With the “Gateway to the West” arch glistening just outside several of our meeting spaces, St. Louis made a beautiful place for the 2018 Theatre Communications Group Conference, June 14-16. Sure, there was a heat wave, and the Cubs were in town to trounce the home team, but most of us paid no mind. We were too busy going to plenaries, breakout sessions and networking events, all to discuss our shared passion: theatre.
I am continually amazed by the sheer number of people in attendance at TCG’s informative and entertaining events. Outside the world of theatre artists and managers, it’s rare to find someone who understands what I do for a living. When I say I work in theatre management, I often get, “Are you an actress?” Yet, at the annual conference, there are hundreds of people from across the nation who do the same job I do, more or less. It’s easy to forget how broad our field is during the daily grind. So what a joy it is to totally geek out with colleagues for a full weekend.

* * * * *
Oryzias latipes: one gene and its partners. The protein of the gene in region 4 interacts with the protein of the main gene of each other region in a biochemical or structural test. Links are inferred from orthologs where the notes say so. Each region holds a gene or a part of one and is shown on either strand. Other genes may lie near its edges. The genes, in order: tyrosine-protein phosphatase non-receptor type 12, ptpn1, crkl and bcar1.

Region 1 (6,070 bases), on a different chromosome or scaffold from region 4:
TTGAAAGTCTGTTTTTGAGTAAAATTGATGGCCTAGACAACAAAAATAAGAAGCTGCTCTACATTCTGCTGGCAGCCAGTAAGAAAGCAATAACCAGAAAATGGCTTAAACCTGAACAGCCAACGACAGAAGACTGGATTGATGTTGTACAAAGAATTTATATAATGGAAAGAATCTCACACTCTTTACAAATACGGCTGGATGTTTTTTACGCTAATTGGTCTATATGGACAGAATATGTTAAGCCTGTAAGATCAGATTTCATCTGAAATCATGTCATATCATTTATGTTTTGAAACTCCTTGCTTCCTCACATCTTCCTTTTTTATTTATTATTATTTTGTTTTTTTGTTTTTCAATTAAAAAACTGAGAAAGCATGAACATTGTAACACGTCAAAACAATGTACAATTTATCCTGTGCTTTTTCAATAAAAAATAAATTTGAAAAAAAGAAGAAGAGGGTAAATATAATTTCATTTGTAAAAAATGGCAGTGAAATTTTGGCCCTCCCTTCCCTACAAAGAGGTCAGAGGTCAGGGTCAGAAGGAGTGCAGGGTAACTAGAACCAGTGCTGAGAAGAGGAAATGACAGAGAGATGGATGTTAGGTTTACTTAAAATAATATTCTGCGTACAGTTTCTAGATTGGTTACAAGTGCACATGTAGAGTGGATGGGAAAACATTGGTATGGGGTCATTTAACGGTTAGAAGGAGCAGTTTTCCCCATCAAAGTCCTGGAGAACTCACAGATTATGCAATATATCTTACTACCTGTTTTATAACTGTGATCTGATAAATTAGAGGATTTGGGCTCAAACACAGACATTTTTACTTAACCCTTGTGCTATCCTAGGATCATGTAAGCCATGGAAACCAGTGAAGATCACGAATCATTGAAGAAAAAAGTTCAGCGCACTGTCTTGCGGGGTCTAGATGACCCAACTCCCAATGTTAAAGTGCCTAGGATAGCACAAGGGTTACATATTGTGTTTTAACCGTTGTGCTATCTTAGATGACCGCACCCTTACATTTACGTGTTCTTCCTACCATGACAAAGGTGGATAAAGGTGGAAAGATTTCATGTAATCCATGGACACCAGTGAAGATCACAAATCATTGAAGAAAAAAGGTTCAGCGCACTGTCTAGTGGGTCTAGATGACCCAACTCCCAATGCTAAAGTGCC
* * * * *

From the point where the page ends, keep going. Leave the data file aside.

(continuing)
There were so many events to choose from, I spent what felt like hours just reading through the options. Kudos go to TCG’s Devon Berkshire, director of conferences and fieldwide learning, and Hannah Fenlon, associate director of same, for their amazing feat of organizing such a broad range of stimulating topics and the endless logistics involved. A handy app made it easier to organize my days, but the challenge was deciding between, say, “Citizen Leaders: When Theatres & Civic Leaders Forge Meaningful Relationships” and “A Diminished Incentive: The Impact of the New Tax Law on Individual Charitable Giving.” (In this case, I chose the latter, but more on that later.)
As I was making my choices, I found myself faced with a kind of moral dilemma: Should I go to the sessions that my friends and colleagues were presenting to support them, even if I felt attracted by other workshops being offered at the same time? I decided that the answer was yes, support my friends—and I ended up learning more than I expected to.